This was the first year we celebrated St. Lucy's Day. The last few years, we kept meaning to find a church celebrating. We have even considered traveling to Sweden to visit my friend and celebrate St. Lucy's Day there. But this year, after felting the crown, we decided to do our own celebration. Yesterday, after I dropped Beezus off at school, I drove to the coffeeshop to pick up some beans, and Thor fell asleep, so I bought my sister and I some coffee and transferred Thor into her couch, and we sat and had a cuppa. Except I mentioned St. Lucy's Day and my sister offered to make her a robe from an old sheet. So, in a few minutes, we had a dress, and I invited my sister and her kids over to celebrate.
I had read about St. Lucy's Day in Sweden. The eldest daughter wears the crown of candles, a white dress, a red sash, and carries a tray of Lucia Pepparkakor and Lussekatt, or St. Lucia buns. I am a little embarrassed to admit that I have never made bread from yeast except in a bread machine. So, I thought what the hell, I am giving it a shot. I didn't make the Pepparkakor because it is a ginger snap and only I really like ginger snaps in my house. Here is the thing, I can't really eat wheat or gluten because I react in a way that in unlike Rheumatoid Arthritis. My joints swell. I can't bend over. I feel horrible. I followed the linked recipe above. I have to say there was something deeply soul-satisfying to cover the bread in a damp tea towel, and put it next to the woodstove, which is the only warm place in the house right now. Or sufficiently warm for bread.
In the meantime, I made Mexican Wedding Cookies, because all of our family likes them and mini-chocolate chip cookies, which turned out only fair to middling.
The Lussekatt turned out so very good. WOW. I might bake bread far more often then before, like maybe once a year, rather than never.
So, I baked the bread, made some cookies, made an outfit for Beezus. Now what? Yeah. I served dinner. Like I said, what I read about St. Lucy's Day is that the eldest daughter dresses like St. Lucy and wakes her family with Lussekatt and cookies. At night, there is a procession through town with the others dressed in white with cones on their head and holding candles, singing the Santa Lucia song. Well, we adapted it to two four year old girls, a six year old boy, a nine year old boy, a twenty month old and three adults who have not a lick of Swedish in them.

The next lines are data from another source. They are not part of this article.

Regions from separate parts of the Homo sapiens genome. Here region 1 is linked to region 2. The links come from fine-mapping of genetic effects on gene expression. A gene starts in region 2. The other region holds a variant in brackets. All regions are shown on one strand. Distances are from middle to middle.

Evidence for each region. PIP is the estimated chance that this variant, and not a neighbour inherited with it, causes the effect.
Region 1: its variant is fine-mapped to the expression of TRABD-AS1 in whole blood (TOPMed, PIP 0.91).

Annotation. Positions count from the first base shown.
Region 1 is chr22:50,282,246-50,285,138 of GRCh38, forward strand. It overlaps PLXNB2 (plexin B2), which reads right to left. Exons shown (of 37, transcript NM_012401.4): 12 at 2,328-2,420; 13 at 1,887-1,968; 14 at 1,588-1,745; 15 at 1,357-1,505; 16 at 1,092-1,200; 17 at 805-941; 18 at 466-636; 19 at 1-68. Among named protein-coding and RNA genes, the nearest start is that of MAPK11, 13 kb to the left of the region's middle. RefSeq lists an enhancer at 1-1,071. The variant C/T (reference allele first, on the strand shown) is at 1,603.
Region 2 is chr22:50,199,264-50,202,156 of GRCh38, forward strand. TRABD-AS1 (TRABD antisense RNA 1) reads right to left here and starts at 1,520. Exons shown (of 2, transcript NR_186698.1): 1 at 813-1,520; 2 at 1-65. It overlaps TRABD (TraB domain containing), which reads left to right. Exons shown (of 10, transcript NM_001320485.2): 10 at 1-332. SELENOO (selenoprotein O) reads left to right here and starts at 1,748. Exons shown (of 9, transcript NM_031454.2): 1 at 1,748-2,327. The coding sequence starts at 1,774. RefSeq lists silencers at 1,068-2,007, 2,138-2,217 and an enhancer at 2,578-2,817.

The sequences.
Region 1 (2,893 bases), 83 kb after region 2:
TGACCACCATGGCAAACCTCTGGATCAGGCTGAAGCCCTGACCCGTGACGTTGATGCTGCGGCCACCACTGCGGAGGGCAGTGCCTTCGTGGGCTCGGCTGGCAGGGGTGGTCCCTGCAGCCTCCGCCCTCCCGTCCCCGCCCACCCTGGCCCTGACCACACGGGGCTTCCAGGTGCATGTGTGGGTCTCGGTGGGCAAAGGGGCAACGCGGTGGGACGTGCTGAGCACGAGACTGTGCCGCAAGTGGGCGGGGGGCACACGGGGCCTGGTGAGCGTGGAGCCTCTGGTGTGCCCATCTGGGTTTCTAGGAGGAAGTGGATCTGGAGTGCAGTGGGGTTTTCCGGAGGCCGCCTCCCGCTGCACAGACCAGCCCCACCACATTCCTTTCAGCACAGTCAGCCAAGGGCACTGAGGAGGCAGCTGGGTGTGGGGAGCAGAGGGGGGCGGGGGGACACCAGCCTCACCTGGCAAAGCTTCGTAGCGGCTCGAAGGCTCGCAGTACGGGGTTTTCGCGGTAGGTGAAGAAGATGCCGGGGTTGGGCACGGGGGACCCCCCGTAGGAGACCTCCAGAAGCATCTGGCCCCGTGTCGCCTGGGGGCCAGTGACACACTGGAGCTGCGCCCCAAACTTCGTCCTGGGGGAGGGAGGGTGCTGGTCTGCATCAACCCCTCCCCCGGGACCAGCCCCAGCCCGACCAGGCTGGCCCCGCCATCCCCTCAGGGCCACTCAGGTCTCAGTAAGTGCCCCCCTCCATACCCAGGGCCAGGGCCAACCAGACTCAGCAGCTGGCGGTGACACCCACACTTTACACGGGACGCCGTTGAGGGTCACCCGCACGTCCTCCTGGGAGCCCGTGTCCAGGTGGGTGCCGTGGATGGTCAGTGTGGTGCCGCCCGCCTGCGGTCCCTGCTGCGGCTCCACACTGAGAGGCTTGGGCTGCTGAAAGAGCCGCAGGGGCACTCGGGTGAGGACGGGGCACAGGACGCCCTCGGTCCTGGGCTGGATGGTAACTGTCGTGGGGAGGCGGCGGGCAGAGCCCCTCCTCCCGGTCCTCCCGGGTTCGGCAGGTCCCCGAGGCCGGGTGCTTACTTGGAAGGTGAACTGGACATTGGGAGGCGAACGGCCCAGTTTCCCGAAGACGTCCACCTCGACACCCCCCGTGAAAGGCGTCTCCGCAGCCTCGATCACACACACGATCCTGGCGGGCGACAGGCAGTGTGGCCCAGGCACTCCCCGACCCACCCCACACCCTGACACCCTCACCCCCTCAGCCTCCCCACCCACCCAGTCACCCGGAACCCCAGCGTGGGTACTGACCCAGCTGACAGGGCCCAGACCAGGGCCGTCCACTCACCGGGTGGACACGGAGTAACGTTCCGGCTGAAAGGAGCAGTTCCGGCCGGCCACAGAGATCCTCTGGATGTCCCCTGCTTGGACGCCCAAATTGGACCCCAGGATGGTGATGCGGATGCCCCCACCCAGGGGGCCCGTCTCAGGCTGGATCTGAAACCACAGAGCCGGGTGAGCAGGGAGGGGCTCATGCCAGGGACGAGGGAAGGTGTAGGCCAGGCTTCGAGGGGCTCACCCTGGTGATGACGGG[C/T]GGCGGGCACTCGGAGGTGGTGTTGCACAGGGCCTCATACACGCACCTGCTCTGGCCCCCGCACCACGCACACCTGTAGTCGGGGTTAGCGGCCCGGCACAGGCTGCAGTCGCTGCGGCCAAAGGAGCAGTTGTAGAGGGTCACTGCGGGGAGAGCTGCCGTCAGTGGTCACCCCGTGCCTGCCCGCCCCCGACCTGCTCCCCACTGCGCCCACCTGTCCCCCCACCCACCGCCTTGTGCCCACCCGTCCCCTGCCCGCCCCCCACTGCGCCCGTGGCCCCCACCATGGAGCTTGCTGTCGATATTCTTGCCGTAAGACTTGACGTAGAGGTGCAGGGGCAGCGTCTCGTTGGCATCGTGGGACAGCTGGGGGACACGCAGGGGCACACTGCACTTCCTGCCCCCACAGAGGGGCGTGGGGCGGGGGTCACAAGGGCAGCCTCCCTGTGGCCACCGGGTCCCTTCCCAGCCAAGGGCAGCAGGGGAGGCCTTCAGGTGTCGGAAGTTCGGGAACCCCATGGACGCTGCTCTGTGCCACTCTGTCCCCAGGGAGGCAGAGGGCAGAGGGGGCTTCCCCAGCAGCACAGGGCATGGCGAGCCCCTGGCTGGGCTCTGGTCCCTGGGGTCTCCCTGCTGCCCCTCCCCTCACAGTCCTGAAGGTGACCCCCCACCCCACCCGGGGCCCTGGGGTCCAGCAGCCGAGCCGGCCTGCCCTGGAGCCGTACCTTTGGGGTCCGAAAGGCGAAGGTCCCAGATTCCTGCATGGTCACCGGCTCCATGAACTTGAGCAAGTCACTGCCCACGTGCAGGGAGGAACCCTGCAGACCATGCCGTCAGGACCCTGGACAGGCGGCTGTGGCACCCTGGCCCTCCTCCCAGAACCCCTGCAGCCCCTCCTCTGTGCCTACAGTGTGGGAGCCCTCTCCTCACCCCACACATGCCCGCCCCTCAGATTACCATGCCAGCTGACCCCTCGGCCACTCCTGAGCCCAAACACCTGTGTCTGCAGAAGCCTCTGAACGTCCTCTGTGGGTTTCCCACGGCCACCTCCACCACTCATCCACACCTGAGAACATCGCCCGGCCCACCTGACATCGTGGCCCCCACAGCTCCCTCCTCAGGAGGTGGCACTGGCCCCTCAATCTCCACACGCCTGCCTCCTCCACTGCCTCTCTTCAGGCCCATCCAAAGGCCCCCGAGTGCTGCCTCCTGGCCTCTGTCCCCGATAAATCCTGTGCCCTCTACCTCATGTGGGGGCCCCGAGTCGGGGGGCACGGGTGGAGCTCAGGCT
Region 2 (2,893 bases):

First, my sister dressed Beezus like St. Lucy, while I prepared the candles for the children.
Funnily, my niece Audrey-girl wore a little dress with red wings and said she was the Red Cardinal of Winter which followed St. Lucy around. I thought that was so gorgeous. I love the way children think, and she is a particularly fancy thinker.
Then, I gathered the children. We turned off all the lights in the house besides the Christmas tree and surrounding lights. And one by one, we lit the candles as they stood in line. Audrey-girl refused to light a candle because birds are afraid of fire. (She really is the best.) I told them that this marks the darkest time of the year, so St. Lucy brings the light to the world.
Then we decided on some Christmas songs, of which none of us knew all the words. It was awesome. And we had a procession through the house and then the yard. All of us. In the dark and cold. It was so much fun.
This is a very weird picture because I tried the outside at night setting on my camera, which apparently sucks.
After our procession, the kids ate cookies and we ate the Lussekatt and drank coffee. Here is one more picture of my girl and I in the cold. Happy St. Lucia Day!